The purpose of this Notice is to inform potential applicants of NIH’s interest in research evaluating large-scale policies or programs implemented at the local, state or national level that are expected to influence obesity-related behaviors (e.g., dietary intake, physical activity, or sedentary behavior) and/or weight outcomes with a goal of preventing or reducing rates of obesity.
Obesity is a major contributor to many serious health conditions that increase morbidity and mortality and reduce quality of life. The prevalence of obesity in children and adults in the United States has dramatically increased in the past four decades. Nationally there is an imperative for action at local, state and federal levels, especially related to obesity in children. While helping people achieve and maintain a healthy weight is a critical public health goal, relatively little is known about the effectiveness of large-scale policies and programs that could help achieve this goal at the population level, or any differential effects on sub-populations. As noted in the 2010 Institute Of Medicine (IOM) report, Bridging the Evidence Gap in Obesity Prevention: A Framework to Inform Decision Making (https://pubmed.ncbi.nlm.nih.gov/25032376/), rigorous scientific evaluation of these policies and programs can help build an evidence base to better inform policy public health approaches to prevent excess weight gain and/or improve weight management
For the purposes of this FOA:
- Policy is broadly defined to include both public policies at local, state and federal levels of government, and organizational level policies, such as those implemented by large organizations, worksites or school districts. Examples include, but are not limited to, the development of supermarkets in underserved areas, calorie labeling requirements, taxes on foods and/or beverages, after-school and summer programs, modification of the built (or human-made) environments to encourage walking or cycling for transportation or leisure.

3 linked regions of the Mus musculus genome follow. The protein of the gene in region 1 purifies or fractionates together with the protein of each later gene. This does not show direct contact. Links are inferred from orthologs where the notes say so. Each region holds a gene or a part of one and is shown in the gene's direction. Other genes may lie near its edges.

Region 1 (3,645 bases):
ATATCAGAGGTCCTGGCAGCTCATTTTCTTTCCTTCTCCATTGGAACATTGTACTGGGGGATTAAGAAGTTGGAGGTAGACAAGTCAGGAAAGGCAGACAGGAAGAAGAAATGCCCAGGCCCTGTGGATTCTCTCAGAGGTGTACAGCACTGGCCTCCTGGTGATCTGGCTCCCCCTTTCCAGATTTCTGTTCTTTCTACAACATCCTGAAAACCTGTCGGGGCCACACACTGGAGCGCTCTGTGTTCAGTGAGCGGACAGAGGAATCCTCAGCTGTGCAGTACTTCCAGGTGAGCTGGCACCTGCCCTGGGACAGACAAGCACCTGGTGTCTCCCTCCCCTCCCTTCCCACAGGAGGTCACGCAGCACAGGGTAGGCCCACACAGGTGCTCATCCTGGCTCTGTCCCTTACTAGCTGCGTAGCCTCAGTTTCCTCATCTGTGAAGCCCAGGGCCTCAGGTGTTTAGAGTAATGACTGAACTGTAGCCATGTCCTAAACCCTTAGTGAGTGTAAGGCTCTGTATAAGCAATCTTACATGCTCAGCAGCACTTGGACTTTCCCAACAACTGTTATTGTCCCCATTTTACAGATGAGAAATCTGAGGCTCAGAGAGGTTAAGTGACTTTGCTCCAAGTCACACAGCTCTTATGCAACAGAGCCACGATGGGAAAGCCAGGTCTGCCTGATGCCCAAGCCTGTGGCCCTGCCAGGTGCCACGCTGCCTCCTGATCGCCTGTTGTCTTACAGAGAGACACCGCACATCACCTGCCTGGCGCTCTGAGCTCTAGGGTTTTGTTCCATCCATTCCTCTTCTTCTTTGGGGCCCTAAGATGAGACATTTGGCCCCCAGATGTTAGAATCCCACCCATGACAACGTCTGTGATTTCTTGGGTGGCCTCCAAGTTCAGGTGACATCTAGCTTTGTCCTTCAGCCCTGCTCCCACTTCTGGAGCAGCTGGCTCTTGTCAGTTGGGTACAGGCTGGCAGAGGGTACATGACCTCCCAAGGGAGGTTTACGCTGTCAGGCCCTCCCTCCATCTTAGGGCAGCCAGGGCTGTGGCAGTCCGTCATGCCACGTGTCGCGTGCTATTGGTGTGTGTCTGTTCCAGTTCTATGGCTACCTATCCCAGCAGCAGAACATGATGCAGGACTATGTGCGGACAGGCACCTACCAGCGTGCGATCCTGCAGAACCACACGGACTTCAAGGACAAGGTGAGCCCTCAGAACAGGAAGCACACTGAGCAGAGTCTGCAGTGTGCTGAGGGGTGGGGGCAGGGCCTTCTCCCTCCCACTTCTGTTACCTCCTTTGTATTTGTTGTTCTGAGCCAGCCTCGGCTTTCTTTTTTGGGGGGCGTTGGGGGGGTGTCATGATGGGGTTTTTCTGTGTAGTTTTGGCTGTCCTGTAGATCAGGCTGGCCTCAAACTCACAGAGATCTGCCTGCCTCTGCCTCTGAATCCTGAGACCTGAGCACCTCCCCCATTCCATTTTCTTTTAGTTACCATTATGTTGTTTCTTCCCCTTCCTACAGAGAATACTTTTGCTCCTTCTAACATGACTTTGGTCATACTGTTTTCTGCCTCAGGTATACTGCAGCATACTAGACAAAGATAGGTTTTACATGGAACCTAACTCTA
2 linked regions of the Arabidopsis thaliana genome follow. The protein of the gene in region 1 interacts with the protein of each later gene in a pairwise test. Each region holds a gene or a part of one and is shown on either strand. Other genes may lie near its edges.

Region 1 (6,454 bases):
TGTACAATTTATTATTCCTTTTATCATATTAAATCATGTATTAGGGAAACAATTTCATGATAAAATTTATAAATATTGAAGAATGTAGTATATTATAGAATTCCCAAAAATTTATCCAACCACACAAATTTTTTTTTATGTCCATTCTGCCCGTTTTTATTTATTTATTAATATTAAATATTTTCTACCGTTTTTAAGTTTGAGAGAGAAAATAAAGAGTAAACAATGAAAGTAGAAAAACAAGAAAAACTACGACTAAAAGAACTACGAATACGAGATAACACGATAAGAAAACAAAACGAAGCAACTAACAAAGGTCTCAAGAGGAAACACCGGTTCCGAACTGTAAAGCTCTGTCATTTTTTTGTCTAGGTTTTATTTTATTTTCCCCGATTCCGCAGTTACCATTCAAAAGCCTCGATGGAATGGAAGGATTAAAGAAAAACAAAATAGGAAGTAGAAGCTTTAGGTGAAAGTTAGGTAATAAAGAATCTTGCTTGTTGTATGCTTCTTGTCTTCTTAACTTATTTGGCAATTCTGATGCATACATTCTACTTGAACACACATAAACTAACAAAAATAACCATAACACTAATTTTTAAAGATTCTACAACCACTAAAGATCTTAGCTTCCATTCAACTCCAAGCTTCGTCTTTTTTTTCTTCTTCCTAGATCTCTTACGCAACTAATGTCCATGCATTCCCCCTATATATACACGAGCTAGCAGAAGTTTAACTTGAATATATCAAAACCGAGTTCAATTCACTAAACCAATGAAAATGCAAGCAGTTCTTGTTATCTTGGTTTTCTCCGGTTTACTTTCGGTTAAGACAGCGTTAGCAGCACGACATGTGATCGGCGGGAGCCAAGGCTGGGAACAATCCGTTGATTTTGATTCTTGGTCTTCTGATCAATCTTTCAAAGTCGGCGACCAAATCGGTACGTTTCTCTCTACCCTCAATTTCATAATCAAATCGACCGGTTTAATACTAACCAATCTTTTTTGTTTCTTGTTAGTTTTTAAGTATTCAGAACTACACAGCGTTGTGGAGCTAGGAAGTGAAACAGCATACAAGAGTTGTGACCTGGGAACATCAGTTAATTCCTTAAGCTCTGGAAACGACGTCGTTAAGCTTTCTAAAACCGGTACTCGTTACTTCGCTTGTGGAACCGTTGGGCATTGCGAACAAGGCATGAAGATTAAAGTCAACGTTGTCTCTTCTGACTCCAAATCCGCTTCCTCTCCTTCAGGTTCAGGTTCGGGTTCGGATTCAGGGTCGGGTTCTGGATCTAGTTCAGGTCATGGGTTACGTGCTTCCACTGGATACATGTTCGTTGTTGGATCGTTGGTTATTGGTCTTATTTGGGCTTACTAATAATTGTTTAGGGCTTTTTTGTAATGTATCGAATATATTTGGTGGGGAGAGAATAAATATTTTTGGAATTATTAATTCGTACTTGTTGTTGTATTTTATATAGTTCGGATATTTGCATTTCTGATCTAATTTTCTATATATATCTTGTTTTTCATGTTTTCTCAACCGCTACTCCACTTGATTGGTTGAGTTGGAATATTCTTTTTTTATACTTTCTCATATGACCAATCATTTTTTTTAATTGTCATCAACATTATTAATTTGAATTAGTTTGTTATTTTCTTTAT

- Program is defined as a set of activities initiated by governmental or other organizational bodies to enhance obesity prevention and control. Examples might include programs implemented at worksites, healthcare organizations, after-school or summer programs, or communities that can be expected to improve obesity-related behaviors such as energy intake and activity level.
Applications that propose to initiate, continue, modify, or otherwise implement programs or policies would not be responsive to this Notice; rather, this Notice is intended to invite applications proposing to evaluate the effectiveness of programs and/or policies that are being or will be implemented regardless of NIH grant funding.
The obesity program or policy to be evaluated should reasonably be expected to affect behaviors relevant to obesity such as energy intake, sedentary behavior, or physical activity in the target population. Further, research proposed in response to this FOA should demonstrate that measures collected and evaluated will allow for meaningful and scientifically valid conclusions to be made about the effects of the policy or program on the target behaviors and/or weight.
Primary outcomes under study should be assessed using objective measures, or in the case of dietary intake, by using standardized and comprehensive 24-hour recall methods. Examples of acceptable primary outcomes include objective measures of behavior change (purchasing behavior, use of resources intended for physical activity, energy intake with a focus on lowered calories or lower calorie substitutions, activity changes such as reduced sedentary behavior or increased physical activity) and/or weight related variables (e.g. BMI, body composition). Other self-reported measures of dietary intake and physical activity can be included but should not be the primary outcome measure/s.
Where possible and relevant, grant applications should include secondary outcomes that evaluate potential unintended consequences of a policy or program, degree of implementation, and an assessment of barriers and facilitators associated with implementation. This includes measures that will help identify why the policy or program succeeds or does not succeed.